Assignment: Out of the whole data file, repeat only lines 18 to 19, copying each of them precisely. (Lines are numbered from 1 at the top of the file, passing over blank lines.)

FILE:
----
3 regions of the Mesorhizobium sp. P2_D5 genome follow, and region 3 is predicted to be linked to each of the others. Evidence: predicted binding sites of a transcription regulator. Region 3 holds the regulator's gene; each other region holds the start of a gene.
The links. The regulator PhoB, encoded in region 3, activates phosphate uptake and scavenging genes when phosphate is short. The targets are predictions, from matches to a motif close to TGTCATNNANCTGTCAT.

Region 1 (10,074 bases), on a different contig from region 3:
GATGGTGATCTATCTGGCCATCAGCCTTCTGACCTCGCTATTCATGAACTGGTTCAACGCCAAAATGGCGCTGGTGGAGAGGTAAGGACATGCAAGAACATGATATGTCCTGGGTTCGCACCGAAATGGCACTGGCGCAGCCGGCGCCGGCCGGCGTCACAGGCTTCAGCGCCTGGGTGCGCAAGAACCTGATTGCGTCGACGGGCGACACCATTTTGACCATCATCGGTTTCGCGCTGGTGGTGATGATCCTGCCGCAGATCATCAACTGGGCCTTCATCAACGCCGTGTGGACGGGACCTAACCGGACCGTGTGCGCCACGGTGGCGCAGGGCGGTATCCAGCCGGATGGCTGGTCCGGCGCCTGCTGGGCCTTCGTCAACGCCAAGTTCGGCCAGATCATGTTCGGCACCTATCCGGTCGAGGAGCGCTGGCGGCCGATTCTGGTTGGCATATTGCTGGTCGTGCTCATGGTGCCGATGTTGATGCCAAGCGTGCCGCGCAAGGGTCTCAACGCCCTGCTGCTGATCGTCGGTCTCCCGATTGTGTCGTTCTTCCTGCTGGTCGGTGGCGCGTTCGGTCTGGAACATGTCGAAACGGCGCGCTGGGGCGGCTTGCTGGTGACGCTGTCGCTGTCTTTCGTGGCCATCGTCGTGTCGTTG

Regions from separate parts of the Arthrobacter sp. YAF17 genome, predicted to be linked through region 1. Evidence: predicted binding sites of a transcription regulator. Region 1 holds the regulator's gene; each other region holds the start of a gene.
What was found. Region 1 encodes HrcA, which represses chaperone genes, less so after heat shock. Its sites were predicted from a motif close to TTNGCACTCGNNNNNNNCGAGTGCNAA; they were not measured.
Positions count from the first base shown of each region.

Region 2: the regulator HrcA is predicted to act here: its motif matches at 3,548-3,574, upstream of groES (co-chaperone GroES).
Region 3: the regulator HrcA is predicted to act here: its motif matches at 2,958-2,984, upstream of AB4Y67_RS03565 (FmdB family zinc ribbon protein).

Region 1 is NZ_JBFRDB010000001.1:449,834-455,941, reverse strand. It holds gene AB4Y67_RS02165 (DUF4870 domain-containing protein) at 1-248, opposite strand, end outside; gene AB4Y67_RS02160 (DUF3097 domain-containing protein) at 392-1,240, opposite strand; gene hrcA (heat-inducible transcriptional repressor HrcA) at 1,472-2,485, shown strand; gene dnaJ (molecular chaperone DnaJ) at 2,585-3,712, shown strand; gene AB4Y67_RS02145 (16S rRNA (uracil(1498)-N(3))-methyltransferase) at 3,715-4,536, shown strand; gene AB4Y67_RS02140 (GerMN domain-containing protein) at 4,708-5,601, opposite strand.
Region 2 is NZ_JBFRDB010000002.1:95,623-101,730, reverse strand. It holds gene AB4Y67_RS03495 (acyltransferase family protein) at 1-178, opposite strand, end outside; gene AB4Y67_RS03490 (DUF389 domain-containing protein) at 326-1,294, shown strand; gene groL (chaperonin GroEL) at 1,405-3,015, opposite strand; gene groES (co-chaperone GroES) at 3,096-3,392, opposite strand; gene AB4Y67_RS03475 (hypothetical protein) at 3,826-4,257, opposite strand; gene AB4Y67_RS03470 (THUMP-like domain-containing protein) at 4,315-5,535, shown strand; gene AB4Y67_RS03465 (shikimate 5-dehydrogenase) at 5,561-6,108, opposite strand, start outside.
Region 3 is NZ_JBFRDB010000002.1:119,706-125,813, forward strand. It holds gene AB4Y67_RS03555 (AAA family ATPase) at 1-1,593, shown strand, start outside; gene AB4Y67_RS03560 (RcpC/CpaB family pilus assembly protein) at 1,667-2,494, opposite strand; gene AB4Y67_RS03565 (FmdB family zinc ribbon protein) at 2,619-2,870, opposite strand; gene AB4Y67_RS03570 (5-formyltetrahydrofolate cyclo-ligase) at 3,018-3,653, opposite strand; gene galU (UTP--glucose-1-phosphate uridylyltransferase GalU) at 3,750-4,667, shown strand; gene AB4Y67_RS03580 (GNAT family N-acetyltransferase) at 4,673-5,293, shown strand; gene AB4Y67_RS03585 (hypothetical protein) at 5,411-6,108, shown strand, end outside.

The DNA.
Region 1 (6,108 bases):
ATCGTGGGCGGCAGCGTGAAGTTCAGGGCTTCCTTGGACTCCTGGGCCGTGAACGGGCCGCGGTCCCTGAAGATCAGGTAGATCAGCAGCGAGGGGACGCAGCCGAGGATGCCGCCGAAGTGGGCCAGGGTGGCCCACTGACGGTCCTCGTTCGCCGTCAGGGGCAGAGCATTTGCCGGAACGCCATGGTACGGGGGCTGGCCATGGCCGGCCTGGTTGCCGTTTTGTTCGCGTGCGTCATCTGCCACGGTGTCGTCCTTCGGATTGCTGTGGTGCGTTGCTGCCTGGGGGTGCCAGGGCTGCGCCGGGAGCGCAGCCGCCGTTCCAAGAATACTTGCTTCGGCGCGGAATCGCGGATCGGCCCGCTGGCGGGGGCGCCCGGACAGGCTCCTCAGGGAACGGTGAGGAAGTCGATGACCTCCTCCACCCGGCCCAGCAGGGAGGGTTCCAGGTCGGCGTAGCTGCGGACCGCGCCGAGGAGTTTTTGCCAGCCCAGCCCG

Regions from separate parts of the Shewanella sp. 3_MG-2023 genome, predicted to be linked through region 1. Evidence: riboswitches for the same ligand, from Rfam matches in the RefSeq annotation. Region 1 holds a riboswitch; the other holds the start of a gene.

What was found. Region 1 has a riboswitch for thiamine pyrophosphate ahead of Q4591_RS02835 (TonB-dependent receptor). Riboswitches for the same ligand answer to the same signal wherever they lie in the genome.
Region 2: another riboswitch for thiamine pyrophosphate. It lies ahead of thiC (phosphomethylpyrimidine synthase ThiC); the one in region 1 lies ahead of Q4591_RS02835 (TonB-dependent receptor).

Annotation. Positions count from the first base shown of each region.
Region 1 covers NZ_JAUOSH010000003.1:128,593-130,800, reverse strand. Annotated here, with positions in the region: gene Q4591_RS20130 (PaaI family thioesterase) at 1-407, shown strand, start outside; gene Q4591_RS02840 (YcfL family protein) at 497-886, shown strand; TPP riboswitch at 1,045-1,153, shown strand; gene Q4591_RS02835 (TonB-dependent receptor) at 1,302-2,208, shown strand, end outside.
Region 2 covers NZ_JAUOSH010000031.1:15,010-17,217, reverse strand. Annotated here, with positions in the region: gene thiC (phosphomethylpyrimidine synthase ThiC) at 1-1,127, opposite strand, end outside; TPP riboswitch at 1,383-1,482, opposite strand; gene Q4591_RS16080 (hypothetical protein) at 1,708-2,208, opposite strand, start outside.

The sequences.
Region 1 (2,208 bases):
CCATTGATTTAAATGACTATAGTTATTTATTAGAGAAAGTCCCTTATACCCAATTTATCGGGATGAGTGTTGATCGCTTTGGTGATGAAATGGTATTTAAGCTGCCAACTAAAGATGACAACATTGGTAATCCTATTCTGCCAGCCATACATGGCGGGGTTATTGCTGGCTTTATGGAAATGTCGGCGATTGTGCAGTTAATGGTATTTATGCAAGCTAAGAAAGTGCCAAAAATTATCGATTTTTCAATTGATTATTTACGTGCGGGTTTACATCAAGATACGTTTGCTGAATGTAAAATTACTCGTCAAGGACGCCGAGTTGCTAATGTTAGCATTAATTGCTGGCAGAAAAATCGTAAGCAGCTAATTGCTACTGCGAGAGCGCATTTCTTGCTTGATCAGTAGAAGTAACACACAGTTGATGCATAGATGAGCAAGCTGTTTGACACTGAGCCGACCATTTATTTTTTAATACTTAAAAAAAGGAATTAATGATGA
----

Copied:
Region 2: another riboswitch for thiamine pyrophosphate. It lies ahead of thiC (phosphomethylpyrimidine synthase ThiC); the one in region 1 lies ahead of Q4591_RS02835 (TonB-dependent receptor).

Annotation. Positions count from the first base shown of each region.